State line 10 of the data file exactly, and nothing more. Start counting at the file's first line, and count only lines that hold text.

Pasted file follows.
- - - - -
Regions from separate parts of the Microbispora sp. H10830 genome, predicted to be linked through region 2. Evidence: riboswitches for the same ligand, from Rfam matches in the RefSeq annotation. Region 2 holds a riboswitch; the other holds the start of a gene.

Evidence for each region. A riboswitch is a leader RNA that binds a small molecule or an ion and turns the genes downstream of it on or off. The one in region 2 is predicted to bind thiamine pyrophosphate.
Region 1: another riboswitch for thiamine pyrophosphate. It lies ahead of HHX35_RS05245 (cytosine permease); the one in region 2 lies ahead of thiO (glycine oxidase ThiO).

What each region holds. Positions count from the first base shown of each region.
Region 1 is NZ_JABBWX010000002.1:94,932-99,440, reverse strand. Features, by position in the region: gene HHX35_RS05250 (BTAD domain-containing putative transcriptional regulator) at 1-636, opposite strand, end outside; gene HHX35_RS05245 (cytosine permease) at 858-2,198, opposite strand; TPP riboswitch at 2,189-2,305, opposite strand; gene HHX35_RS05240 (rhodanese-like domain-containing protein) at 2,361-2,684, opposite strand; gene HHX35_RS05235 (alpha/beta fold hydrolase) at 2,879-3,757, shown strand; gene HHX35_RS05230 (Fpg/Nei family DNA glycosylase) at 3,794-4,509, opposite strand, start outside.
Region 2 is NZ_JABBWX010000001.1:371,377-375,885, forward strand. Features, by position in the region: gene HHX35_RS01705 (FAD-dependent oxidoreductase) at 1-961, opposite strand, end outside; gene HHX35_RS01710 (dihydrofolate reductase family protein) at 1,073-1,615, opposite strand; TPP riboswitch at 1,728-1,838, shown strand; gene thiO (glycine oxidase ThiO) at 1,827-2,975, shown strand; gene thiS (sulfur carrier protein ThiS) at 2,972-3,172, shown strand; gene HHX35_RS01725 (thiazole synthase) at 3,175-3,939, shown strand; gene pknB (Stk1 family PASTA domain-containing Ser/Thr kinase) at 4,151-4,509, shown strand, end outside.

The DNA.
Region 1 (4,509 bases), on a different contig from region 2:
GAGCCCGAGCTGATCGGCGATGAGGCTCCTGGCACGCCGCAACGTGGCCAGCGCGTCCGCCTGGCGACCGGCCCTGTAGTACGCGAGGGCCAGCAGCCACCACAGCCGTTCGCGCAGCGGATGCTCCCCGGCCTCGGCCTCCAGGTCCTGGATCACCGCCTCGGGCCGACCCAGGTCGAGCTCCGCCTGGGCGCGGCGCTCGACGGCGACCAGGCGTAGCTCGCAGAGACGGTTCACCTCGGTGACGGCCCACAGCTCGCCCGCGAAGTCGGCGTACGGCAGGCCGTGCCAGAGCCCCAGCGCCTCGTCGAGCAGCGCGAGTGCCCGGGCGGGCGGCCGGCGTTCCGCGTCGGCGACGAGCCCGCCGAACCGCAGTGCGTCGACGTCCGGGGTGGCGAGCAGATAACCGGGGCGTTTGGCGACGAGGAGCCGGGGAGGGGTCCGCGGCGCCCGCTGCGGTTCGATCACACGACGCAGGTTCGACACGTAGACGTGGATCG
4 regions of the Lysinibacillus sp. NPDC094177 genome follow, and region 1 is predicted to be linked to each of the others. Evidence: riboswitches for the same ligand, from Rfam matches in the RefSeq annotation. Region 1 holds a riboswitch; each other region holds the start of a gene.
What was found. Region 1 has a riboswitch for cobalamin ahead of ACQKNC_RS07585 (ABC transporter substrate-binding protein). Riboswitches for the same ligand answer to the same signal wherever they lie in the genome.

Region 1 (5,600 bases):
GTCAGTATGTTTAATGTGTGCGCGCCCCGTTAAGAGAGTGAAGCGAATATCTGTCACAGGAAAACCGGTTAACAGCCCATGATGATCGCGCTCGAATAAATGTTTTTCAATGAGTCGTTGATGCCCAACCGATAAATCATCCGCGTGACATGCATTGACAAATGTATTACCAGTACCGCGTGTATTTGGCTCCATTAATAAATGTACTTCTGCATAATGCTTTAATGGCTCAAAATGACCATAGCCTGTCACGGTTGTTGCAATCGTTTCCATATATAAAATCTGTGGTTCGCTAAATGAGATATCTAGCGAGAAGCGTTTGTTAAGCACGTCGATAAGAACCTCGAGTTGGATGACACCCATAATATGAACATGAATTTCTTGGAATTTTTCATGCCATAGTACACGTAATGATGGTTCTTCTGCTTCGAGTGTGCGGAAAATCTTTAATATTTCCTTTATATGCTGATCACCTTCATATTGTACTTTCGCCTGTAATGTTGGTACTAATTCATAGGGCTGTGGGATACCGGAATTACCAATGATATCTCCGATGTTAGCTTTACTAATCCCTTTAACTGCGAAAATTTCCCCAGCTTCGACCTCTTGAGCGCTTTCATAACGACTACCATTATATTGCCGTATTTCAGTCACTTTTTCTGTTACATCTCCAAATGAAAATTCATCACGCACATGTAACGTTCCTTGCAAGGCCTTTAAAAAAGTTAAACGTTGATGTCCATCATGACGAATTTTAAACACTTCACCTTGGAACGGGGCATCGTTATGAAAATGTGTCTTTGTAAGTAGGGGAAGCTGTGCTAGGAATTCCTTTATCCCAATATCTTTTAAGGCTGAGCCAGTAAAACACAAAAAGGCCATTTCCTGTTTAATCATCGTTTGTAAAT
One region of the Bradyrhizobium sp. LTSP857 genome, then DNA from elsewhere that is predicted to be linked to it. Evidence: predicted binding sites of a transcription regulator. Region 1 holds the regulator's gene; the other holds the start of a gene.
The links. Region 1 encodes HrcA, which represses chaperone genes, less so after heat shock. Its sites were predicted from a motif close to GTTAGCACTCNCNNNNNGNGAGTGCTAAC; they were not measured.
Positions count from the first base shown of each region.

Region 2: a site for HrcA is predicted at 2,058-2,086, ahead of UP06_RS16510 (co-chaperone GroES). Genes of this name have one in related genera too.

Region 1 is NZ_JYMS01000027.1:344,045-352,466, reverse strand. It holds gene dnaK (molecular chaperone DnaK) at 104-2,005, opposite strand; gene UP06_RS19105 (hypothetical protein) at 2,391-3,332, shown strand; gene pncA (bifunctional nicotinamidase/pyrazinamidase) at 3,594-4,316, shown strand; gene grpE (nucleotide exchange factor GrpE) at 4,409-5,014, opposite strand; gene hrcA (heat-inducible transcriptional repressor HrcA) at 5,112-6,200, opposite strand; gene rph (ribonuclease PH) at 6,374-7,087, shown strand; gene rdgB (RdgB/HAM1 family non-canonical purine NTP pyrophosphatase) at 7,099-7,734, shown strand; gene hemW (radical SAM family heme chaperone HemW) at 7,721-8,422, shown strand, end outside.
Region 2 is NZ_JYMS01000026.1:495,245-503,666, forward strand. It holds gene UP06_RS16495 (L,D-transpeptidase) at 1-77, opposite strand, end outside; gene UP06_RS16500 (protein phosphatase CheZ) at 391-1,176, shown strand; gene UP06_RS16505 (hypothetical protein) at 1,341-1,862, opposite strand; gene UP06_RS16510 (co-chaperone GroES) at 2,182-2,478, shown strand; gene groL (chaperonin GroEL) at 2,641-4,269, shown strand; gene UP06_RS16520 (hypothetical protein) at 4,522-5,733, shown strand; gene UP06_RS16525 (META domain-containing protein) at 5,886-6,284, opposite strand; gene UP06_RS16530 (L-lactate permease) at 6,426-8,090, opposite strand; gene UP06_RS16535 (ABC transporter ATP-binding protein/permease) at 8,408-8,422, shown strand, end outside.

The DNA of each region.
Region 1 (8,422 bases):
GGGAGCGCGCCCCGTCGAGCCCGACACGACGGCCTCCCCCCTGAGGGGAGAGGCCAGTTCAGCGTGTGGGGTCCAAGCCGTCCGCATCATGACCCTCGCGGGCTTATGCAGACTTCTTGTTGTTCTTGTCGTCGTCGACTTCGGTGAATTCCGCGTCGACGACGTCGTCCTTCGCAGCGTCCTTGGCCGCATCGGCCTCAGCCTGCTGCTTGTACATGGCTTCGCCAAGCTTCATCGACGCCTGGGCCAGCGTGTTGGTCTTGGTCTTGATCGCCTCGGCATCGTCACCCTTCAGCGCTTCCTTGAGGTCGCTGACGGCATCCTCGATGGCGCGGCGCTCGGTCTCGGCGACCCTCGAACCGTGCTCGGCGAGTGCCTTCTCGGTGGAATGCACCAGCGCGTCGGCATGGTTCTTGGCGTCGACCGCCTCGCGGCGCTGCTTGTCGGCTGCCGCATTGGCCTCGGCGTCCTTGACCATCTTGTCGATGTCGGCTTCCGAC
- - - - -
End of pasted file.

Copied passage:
4 regions of the Lysinibacillus sp. NPDC094177 genome follow, and region 1 is predicted to be linked to each of the others. Evidence: riboswitches for the same ligand, from Rfam matches in the RefSeq annotation. Region 1 holds a riboswitch; each other region holds the start of a gene.